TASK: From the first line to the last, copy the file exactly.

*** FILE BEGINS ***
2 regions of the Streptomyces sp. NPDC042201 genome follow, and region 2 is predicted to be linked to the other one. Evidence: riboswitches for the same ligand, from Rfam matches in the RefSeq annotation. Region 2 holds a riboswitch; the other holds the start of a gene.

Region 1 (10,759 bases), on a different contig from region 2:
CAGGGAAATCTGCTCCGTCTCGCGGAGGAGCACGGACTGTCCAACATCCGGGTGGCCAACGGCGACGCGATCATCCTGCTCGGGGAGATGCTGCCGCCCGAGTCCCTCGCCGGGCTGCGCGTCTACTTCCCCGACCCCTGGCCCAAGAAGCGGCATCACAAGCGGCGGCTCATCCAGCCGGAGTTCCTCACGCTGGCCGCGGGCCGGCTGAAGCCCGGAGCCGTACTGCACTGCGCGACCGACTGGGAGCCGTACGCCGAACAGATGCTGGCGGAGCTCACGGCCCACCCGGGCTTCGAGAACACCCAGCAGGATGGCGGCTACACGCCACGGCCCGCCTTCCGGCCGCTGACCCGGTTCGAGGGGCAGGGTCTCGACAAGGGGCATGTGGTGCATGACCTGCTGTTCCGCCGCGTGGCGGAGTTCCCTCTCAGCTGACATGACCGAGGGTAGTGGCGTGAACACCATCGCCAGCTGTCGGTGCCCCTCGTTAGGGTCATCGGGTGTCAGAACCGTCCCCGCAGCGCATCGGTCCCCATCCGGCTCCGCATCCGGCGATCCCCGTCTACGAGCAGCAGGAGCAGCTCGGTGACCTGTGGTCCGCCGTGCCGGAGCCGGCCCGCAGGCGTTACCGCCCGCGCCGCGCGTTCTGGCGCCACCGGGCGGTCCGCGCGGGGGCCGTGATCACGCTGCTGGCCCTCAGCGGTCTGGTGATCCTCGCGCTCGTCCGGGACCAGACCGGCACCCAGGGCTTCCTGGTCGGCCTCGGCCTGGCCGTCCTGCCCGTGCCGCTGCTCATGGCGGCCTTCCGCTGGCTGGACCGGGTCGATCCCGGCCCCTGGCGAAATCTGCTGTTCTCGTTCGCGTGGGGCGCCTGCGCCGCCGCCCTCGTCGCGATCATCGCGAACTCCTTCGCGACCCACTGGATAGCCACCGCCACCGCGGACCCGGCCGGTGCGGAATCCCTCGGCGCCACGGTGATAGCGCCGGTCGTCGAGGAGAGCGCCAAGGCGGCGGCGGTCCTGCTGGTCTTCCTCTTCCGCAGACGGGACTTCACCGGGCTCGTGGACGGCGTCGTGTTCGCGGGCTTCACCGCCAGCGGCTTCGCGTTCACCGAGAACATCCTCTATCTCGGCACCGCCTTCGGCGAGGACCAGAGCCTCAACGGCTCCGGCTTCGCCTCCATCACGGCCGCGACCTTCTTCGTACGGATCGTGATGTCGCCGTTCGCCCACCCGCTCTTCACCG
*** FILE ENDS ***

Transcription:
2 regions of the Streptomyces sp. NPDC042201 genome follow, and region 2 is predicted to be linked to the other one. Evidence: riboswitches for the same ligand, from Rfam matches in the RefSeq annotation. Region 2 holds a riboswitch; the other holds the start of a gene.

Region 1 (10,759 bases), on a different contig from region 2:
CAGGGAAATCTGCTCCGTCTCGCGGAGGAGCACGGACTGTCCAACATCCGGGTGGCCAACGGCGACGCGATCATCCTGCTCGGGGAGATGCTGCCGCCCGAGTCCCTCGCCGGGCTGCGCGTCTACTTCCCCGACCCCTGGCCCAAGAAGCGGCATCACAAGCGGCGGCTCATCCAGCCGGAGTTCCTCACGCTGGCCGCGGGCCGGCTGAAGCCCGGAGCCGTACTGCACTGCGCGACCGACTGGGAGCCGTACGCCGAACAGATGCTGGCGGAGCTCACGGCCCACCCGGGCTTCGAGAACACCCAGCAGGATGGCGGCTACACGCCACGGCCCGCCTTCCGGCCGCTGACCCGGTTCGAGGGGCAGGGTCTCGACAAGGGGCATGTGGTGCATGACCTGCTGTTCCGCCGCGTGGCGGAGTTCCCTCTCAGCTGACATGACCGAGGGTAGTGGCGTGAACACCATCGCCAGCTGTCGGTGCCCCTCGTTAGGGTCATCGGGTGTCAGAACCGTCCCCGCAGCGCATCGGTCCCCATCCGGCTCCGCATCCGGCGATCCCCGTCTACGAGCAGCAGGAGCAGCTCGGTGACCTGTGGTCCGCCGTGCCGGAGCCGGCCCGCAGGCGTTACCGCCCGCGCCGCGCGTTCTGGCGCCACCGGGCGGTCCGCGCGGGGGCCGTGATCACGCTGCTGGCCCTCAGCGGTCTGGTGATCCTCGCGCTCGTCCGGGACCAGACCGGCACCCAGGGCTTCCTGGTCGGCCTCGGCCTGGCCGTCCTGCCCGTGCCGCTGCTCATGGCGGCCTTCCGCTGGCTGGACCGGGTCGATCCCGGCCCCTGGCGAAATCTGCTGTTCTCGTTCGCGTGGGGCGCCTGCGCCGCCGCCCTCGTCGCGATCATCGCGAACTCCTTCGCGACCCACTGGATAGCCACCGCCACCGCGGACCCGGCCGGTGCGGAATCCCTCGGCGCCACGGTGATAGCGCCGGTCGTCGAGGAGAGCGCCAAGGCGGCGGCGGTCCTGCTGGTCTTCCTCTTCCGCAGACGGGACTTCACCGGGCTCGTGGACGGCGTCGTGTTCGCGGGCTTCACCGCCAGCGGCTTCGCGTTCACCGAGAACATCCTCTATCTCGGCACCGCCTTCGGCGAGGACCAGAGCCTCAACGGCTCCGGCTTCGCCTCCATCACGGCCGCGACCTTCTTCGTACGGATCGTGATGTCGCCGTTCGCCCACCCGCTCTTCACCG